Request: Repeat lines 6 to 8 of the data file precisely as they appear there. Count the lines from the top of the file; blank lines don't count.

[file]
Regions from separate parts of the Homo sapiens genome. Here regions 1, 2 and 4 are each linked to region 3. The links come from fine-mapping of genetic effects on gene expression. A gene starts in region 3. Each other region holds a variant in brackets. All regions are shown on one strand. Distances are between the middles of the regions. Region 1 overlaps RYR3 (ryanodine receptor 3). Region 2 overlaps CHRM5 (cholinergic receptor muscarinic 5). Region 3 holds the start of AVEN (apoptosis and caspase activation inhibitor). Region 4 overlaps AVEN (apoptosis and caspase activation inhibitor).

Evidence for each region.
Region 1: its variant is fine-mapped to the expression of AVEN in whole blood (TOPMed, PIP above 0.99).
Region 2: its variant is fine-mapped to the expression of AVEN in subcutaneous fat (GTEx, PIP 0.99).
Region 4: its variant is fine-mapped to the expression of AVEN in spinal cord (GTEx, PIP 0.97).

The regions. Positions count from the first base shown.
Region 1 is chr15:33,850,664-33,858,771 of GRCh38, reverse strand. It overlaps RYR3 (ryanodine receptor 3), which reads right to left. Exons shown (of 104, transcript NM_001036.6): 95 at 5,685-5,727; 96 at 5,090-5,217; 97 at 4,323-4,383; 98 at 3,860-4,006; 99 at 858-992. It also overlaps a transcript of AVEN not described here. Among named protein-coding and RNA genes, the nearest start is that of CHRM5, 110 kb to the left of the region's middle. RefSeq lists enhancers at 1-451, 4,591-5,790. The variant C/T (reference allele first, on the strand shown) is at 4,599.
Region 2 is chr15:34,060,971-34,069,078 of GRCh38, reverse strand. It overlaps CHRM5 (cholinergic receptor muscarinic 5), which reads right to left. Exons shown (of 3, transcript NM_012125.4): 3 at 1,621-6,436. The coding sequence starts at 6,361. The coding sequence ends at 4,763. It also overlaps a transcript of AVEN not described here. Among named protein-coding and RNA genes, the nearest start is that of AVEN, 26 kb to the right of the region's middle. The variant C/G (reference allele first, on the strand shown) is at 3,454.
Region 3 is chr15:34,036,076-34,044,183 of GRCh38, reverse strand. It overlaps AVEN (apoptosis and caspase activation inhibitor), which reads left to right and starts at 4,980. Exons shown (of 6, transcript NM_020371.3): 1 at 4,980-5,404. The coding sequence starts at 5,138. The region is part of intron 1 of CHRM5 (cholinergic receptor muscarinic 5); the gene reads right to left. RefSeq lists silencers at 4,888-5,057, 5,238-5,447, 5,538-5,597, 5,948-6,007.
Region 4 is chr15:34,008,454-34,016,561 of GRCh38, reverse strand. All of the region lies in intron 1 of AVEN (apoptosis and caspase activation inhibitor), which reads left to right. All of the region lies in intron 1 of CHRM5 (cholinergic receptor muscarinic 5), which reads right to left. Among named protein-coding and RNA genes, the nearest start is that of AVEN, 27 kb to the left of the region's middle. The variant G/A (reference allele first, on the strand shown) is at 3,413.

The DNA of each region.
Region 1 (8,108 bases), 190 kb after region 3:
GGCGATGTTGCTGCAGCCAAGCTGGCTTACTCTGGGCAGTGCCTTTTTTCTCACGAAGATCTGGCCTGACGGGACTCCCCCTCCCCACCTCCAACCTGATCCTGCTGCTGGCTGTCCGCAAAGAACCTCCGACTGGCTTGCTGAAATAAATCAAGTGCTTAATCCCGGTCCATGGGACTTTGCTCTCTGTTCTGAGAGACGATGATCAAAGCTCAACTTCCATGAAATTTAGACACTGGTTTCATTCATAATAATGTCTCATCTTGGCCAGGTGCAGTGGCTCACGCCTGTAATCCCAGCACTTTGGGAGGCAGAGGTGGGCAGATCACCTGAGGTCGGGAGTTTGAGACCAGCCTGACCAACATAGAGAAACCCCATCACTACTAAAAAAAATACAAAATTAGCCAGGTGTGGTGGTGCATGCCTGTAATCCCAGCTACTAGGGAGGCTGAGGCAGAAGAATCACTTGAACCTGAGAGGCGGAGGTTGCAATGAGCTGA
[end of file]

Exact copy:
The regions. Positions count from the first base shown.
Region 1 is chr15:33,850,664-33,858,771 of GRCh38, reverse strand. It overlaps RYR3 (ryanodine receptor 3), which reads right to left. Exons shown (of 104, transcript NM_001036.6): 95 at 5,685-5,727; 96 at 5,090-5,217; 97 at 4,323-4,383; 98 at 3,860-4,006; 99 at 858-992. It also overlaps a transcript of AVEN not described here. Among named protein-coding and RNA genes, the nearest start is that of CHRM5, 110 kb to the left of the region's middle. RefSeq lists enhancers at 1-451, 4,591-5,790. The variant C/T (reference allele first, on the strand shown) is at 4,599.
Region 2 is chr15:34,060,971-34,069,078 of GRCh38, reverse strand. It overlaps CHRM5 (cholinergic receptor muscarinic 5), which reads right to left. Exons shown (of 3, transcript NM_012125.4): 3 at 1,621-6,436. The coding sequence starts at 6,361. The coding sequence ends at 4,763. It also overlaps a transcript of AVEN not described here. Among named protein-coding and RNA genes, the nearest start is that of AVEN, 26 kb to the right of the region's middle. The variant C/G (reference allele first, on the strand shown) is at 3,454.